Health Experts Concerned Over Tamiflu-resistant Flu

by VR Sreeraman on  August 5, 2009 at 1:11 PM General Health News   - G J E 4
Health officials raised the alarm about a strain of swine flu that is resistant to the Tamiflu treatment as the virus claimed more lives on Tuesday, with Vietnam reporting its first fatal case.
 Health Experts Concerned Over Tamiflu-resistant Flu
Health Experts Concerned Over Tamiflu-resistant Flu

India and South Africa both reported their first deadly cases of the A(H1N1) virus late Monday.

Maria Teresa Cerqueira, head of the Pan-American Health Organization office in La Jolla, California, said a Tamiflu-resistant mutation of A(H1N1) had been found around the US-Mexico border in El Paso and close to McAllen, Texas.

Experts had gathered in La Jolla, California, on Monday to discuss responses to the outbreak, and warned that resistant strains were likely emerging because of overuse of antivirals like Tamiflu.

"In the United States Tamiflu is sold with a prescription, but in Mexico and Canada it is sold freely and taken at the first sneeze. Then, when it is really needed, it doesn't work," said Cerqueira late Monday.

Cases of A(H1N1) that were resistant to the anti-viral medicine have now been found in the United States, Canada, Denmark, Hong Kong and Japan.

In Vietnam, officials reported the country's first swine flu fatality after a 29-year-old woman died from the disease in the southern coastal province of Khanh Hoa.

Nearly 1,000 people have been reported infected in Vietnam and about 500 of those are receiving hospital treatment, according to the health ministry.

In South Africa, authorities said a 22-year-old student at Stellenbosch University near Cape Town had died after contracting the virus, while in India a 14-year-old girl in the western city of Pune died.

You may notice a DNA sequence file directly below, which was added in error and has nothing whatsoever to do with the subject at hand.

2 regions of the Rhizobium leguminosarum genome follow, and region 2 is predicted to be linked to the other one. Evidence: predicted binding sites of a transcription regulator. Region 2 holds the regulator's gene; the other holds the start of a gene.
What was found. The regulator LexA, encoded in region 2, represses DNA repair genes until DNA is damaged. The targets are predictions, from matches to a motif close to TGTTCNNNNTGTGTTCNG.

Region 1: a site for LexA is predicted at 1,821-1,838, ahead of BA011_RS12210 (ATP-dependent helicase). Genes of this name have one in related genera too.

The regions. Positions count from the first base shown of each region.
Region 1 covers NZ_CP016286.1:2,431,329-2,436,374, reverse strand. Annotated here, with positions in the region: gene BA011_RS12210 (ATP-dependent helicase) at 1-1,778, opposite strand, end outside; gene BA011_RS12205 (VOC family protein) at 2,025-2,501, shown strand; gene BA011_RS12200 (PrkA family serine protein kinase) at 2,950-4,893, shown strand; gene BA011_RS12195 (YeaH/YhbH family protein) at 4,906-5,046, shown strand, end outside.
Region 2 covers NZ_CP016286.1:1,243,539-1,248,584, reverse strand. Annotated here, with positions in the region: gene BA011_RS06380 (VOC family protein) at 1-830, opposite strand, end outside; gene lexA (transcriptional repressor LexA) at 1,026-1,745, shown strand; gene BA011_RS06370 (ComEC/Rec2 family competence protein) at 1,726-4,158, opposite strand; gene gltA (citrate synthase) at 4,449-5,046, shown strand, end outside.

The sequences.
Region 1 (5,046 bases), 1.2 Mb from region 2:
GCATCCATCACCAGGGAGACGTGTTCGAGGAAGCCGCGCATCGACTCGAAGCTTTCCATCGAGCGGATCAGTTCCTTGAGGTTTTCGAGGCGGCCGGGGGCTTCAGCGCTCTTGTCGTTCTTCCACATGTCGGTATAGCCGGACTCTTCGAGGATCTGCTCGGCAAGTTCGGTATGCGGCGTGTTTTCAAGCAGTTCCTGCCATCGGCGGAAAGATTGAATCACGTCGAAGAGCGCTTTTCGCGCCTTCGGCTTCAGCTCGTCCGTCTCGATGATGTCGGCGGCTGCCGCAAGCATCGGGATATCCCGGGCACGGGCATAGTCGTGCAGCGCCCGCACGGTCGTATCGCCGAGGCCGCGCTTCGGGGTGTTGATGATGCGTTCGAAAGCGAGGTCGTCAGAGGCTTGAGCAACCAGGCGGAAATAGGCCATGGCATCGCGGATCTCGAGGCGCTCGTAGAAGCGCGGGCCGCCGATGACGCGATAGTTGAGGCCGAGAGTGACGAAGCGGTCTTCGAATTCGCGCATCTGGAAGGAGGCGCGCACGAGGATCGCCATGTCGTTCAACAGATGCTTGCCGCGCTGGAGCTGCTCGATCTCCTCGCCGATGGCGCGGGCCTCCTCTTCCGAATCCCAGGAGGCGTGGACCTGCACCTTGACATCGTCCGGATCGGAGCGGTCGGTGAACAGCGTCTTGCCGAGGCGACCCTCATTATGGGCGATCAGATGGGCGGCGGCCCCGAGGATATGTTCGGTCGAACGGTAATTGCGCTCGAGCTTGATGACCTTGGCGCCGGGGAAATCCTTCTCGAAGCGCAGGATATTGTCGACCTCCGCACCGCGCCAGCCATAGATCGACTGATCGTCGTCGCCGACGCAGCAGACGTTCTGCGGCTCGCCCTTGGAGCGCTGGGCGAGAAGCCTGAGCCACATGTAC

With the world's highest number of HIV/AIDS-affected people -- nearly 19 percent of a 49-million-person population -- South Africa is considered particularly at risk because people with compromised immunity are more likely to fall prey to the disease.

South Africa's swine flu caseload has increased fourfold since the country's first case was reported on June 14.

In India, the government said that 2,479 people had been tested for swine flu so far out of whom 558 had tested positive for H1N1.

Some health officials in India have suggested a combination of climatic and meteorological factors -- such as high temperatures and humidity -- and social factors are likely to lower the risk of transmission there.

The virus continued to disrupt plans for public events.

The Russian state health agency warned football fans to stay away from the national team's World Cup qualifying tie with Wales in Cardiff on September 9.

"This would be an extremely unnecessary and inappropriate undertaking at a time of a flu epidemic," the head of Russia's state health agency Gennady Onishchenko said, according to local news agencies.

Onishchenko expressed fears that "the expressions of emotion on the part of football fans involving intense shouting" could lead to the airborne transmission of the flu virus.

Russia has to-date been relatively unscathed by the pandemic, with just 55 confirmed cases.

In China, the government decided to cancel summer camps in affected areas after recent outbreaks sickened children, parents and teachers, state media said Tuesday.

Student activities such as summer camps should be held "only when necessary," and in areas with a high incidence of A(H1N1), they should not go ahead at all, the China Daily reported, citing the health ministry.

China has reported a total of 2,152 cases of swine flu, but no deaths so far, according to the paper.

Experts remain puzzled as to why different countries have not always been affected to the same degree, with England and Scotland both heavily hit proportionately, yet neighboring France's tally appearing light by comparison.

Source: AFP

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